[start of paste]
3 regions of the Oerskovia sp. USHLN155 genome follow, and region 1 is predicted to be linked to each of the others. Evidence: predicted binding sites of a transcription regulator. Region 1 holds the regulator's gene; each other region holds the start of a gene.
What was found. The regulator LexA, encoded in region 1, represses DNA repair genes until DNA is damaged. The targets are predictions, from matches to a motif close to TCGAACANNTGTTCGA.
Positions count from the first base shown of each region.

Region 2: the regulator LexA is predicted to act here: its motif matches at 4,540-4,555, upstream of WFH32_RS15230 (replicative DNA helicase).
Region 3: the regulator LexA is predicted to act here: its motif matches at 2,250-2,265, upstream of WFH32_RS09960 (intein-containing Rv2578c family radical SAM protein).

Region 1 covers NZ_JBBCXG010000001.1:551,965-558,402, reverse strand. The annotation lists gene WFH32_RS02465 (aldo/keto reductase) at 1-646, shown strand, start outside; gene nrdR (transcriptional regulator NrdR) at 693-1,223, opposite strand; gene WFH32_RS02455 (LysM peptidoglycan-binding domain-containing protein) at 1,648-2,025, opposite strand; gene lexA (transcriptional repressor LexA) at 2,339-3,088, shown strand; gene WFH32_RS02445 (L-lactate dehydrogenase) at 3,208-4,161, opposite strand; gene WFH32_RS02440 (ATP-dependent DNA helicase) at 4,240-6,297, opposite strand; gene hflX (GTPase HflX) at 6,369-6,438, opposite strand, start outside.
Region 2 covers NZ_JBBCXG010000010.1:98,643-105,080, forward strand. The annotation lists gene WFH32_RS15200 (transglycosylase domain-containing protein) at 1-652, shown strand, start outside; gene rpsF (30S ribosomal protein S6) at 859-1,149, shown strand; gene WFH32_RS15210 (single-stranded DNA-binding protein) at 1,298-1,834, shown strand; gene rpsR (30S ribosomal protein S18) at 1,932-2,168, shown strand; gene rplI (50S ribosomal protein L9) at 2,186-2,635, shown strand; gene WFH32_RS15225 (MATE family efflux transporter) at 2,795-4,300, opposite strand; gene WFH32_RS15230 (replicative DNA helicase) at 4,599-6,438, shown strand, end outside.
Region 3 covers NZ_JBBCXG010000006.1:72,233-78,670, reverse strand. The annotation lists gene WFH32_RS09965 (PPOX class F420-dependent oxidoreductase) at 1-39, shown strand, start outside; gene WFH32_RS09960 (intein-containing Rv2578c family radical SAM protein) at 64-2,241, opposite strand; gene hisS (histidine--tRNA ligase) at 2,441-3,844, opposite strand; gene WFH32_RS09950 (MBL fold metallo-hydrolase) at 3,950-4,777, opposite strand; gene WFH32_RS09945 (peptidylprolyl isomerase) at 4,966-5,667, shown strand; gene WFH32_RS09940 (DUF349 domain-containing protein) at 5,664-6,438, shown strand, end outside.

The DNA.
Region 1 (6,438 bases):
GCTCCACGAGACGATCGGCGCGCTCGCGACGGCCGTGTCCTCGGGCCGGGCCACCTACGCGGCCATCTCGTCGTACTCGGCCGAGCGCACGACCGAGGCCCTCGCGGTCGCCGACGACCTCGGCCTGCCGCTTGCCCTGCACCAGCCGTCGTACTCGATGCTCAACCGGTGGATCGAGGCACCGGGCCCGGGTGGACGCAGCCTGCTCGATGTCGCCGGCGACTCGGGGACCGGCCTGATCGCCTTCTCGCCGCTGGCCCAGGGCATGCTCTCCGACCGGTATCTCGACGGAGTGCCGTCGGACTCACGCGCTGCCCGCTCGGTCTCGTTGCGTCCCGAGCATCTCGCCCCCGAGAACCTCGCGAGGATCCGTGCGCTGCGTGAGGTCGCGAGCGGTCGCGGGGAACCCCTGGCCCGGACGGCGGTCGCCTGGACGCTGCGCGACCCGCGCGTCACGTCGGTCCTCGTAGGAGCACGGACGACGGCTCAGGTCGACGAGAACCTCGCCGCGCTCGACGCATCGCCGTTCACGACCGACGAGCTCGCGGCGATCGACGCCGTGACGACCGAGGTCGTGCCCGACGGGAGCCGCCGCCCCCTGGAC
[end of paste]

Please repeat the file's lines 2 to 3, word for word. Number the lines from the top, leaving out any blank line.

What was found. The regulator LexA, encoded in region 1, represses DNA repair genes until DNA is damaged. The targets are predictions, from matches to a motif close to TCGAACANNTGTTCGA.
Positions count from the first base shown of each region.